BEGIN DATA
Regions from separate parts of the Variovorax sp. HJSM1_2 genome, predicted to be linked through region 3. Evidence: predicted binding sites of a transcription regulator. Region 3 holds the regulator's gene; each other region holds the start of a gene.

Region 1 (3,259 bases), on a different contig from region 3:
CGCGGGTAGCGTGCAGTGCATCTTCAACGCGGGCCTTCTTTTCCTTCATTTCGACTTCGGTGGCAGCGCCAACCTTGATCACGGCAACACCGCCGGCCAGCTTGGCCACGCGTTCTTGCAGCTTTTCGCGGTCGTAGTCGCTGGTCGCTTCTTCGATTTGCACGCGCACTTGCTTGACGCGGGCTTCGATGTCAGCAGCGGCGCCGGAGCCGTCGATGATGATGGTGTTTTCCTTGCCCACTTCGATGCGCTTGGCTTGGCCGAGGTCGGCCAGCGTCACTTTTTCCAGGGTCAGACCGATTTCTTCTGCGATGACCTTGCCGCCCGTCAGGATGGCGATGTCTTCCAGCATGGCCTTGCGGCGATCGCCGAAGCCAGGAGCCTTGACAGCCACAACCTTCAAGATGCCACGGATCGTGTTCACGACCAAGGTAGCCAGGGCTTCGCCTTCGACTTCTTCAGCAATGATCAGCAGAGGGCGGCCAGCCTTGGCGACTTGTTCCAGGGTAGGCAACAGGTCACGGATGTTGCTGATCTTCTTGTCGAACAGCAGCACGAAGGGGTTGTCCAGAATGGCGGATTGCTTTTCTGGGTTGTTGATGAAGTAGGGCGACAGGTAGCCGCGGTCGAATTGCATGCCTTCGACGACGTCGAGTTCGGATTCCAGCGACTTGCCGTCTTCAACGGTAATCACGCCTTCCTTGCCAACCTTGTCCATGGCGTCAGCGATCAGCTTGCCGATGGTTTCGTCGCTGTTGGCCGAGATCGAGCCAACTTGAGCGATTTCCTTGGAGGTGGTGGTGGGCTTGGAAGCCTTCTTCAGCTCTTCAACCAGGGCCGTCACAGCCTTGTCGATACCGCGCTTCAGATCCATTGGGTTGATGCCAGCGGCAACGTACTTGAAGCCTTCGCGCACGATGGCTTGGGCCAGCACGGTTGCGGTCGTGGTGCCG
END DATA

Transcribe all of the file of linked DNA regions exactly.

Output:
Regions from separate parts of the Variovorax sp. HJSM1_2 genome, predicted to be linked through region 3. Evidence: predicted binding sites of a transcription regulator. Region 3 holds the regulator's gene; each other region holds the start of a gene.

Region 1 (3,259 bases), on a different contig from region 3:
CGCGGGTAGCGTGCAGTGCATCTTCAACGCGGGCCTTCTTTTCCTTCATTTCGACTTCGGTGGCAGCGCCAACCTTGATCACGGCAACACCGCCGGCCAGCTTGGCCACGCGTTCTTGCAGCTTTTCGCGGTCGTAGTCGCTGGTCGCTTCTTCGATTTGCACGCGCACTTGCTTGACGCGGGCTTCGATGTCAGCAGCGGCGCCGGAGCCGTCGATGATGATGGTGTTTTCCTTGCCCACTTCGATGCGCTTGGCTTGGCCGAGGTCGGCCAGCGTCACTTTTTCCAGGGTCAGACCGATTTCTTCTGCGATGACCTTGCCGCCCGTCAGGATGGCGATGTCTTCCAGCATGGCCTTGCGGCGATCGCCGAAGCCAGGAGCCTTGACAGCCACAACCTTCAAGATGCCACGGATCGTGTTCACGACCAAGGTAGCCAGGGCTTCGCCTTCGACTTCTTCAGCAATGATCAGCAGAGGGCGGCCAGCCTTGGCGACTTGTTCCAGGGTAGGCAACAGGTCACGGATGTTGCTGATCTTCTTGTCGAACAGCAGCACGAAGGGGTTGTCCAGAATGGCGGATTGCTTTTCTGGGTTGTTGATGAAGTAGGGCGACAGGTAGCCGCGGTCGAATTGCATGCCTTCGACGACGTCGAGTTCGGATTCCAGCGACTTGCCGTCTTCAACGGTAATCACGCCTTCCTTGCCAACCTTGTCCATGGCGTCAGCGATCAGCTTGCCGATGGTTTCGTCGCTGTTGGCCGAGATCGAGCCAACTTGAGCGATTTCCTTGGAGGTGGTGGTGGGCTTGGAAGCCTTCTTCAGCTCTTCAACCAGGGCCGTCACAGCCTTGTCGATACCGCGCTTCAGATCCATTGGGTTGATGCCAGCGGCAACGTACTTGAAGCCTTCGCGCACGATGGCTTGGGCCAGCACGGTTGCGGTCGTGGTGCCG